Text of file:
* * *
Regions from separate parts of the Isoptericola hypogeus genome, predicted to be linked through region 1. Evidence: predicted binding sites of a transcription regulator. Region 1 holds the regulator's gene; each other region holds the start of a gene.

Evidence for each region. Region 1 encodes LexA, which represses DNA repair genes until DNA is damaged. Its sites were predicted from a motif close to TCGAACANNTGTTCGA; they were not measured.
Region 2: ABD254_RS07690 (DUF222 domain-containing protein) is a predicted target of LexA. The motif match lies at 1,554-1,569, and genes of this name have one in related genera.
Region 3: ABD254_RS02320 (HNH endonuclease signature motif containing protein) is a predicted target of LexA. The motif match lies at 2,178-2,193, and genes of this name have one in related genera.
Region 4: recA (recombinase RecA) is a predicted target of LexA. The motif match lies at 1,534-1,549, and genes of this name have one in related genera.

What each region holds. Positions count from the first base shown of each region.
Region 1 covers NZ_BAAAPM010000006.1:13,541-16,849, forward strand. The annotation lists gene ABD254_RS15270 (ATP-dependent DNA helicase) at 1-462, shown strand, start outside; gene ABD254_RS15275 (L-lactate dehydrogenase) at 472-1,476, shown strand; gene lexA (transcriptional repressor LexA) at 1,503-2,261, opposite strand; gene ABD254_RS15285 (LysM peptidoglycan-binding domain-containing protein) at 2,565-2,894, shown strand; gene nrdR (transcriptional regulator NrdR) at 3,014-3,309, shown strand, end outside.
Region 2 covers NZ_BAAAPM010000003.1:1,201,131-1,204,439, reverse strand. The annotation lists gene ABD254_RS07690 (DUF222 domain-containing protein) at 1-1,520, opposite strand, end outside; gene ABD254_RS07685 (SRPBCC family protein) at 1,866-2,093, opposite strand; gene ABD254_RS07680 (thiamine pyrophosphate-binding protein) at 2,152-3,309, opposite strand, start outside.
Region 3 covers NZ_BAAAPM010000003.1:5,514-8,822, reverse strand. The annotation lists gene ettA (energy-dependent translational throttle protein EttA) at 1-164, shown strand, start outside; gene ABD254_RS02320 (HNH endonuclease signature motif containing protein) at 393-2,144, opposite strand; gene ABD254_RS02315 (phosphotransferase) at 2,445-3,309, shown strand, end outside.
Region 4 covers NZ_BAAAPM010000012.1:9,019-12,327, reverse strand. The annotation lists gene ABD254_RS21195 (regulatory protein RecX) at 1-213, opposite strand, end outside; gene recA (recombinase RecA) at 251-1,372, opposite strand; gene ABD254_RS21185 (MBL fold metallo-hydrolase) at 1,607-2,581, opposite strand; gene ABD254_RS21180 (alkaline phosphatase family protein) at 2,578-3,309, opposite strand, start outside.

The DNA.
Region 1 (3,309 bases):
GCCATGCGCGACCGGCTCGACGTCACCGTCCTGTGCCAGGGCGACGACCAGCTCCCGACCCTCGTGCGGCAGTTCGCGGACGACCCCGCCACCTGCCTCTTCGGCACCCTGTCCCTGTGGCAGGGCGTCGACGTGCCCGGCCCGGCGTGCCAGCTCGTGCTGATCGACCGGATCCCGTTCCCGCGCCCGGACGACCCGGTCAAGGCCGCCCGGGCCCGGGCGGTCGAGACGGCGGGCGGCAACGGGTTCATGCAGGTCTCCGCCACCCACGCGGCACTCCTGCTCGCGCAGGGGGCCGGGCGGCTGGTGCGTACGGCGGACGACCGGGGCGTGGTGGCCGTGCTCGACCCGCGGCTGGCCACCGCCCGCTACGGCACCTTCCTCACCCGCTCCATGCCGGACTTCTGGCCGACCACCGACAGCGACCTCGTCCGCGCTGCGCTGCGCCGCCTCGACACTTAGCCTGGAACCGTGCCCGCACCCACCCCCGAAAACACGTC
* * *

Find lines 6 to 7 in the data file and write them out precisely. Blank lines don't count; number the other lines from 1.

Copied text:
What each region holds. Positions count from the first base shown of each region.
Region 1 covers NZ_BAAAPM010000006.1:13,541-16,849, forward strand. The annotation lists gene ABD254_RS15270 (ATP-dependent DNA helicase) at 1-462, shown strand, start outside; gene ABD254_RS15275 (L-lactate dehydrogenase) at 472-1,476, shown strand; gene lexA (transcriptional repressor LexA) at 1,503-2,261, opposite strand; gene ABD254_RS15285 (LysM peptidoglycan-binding domain-containing protein) at 2,565-2,894, shown strand; gene nrdR (transcriptional regulator NrdR) at 3,014-3,309, shown strand, end outside.